The Governor has once again assured a year-to-year increase in state operating assistance for the transit system and brought us a significant increase in support for the MTA, including a commitment to the second phase of the extension of Second Avenue Subway to East Harlem, and billions of dollars for the essential work of keeping the transit system safe and reliable…The MTA has been hard at work preparing projects supported by the new Capital Program and will now submit a revised plan to our Board as well as to the State’s Capital Program Review Board.”
Most of this is what we call pure puffery, but the last sentence is key. The MTA is going to submit their third version of the capital plan — and it will actually restore an important item cut from the last iteration. That’s right; Phase 2 of the Second Ave. Subway is back, baby.
The MTA has gotten a commitment of an additional $1 billion from the state for this phase, but the investment nods at the bifurcated nature of the plan. The current budget will allocate an additional $500 million to Phase 2 so that the MTA will have $1 billion for Phase 2 under the 2015-2019 plan. This should be enough to complete all studies and design refreshes necessary and begin utility reconstruction by the end of 2019 which MTA sources have indicated is an aggressive but doable timeframe. The remaining $443 million will be a part of the state contributions to the 2020-2024 capital plan in recognition of the reality that Phase 2 won’t be completed until the mid-2020s.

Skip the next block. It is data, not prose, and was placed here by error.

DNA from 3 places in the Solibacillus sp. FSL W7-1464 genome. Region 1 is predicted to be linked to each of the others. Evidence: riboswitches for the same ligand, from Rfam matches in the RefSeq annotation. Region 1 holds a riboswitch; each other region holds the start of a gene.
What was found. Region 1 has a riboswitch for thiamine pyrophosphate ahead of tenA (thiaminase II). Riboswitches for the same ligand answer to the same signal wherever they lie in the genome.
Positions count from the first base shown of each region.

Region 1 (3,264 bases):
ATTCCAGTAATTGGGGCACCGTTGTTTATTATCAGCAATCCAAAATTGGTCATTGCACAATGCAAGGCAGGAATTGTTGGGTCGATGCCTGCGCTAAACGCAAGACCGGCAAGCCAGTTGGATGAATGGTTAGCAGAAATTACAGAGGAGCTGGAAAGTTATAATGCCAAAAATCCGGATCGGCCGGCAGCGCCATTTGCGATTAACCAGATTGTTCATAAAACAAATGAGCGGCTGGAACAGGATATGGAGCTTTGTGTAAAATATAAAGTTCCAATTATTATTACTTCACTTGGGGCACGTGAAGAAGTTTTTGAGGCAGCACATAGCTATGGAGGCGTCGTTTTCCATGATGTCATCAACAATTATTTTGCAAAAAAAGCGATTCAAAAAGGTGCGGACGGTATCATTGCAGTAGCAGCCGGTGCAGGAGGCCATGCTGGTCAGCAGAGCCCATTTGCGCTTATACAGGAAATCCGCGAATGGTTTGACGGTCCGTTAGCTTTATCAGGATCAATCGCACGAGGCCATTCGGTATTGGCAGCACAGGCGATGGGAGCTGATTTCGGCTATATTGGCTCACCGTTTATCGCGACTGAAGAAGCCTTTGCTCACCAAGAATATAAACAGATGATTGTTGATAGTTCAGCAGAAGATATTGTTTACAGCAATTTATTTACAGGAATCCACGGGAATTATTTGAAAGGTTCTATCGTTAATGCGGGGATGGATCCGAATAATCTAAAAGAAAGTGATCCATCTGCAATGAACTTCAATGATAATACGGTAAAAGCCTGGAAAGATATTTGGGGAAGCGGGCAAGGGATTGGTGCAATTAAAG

After significant blowback when the MTA essentially moved $1 billion of Phase 2 funding to the 2020-2024 plan by eliminating from the 2015-2019 plan, Assembly members Rodriguez and Wright (that is, Robert and Keith and not Alex and David, as baseball fans would hope) were instrumental in securing these funds for the MTA and their constituents. They issued a statement this afternoon. “The restoration of significant funding for the Second Phase of the Second Avenue Subway represents a huge victory for the residents of East Harlem,” Rodriguez said.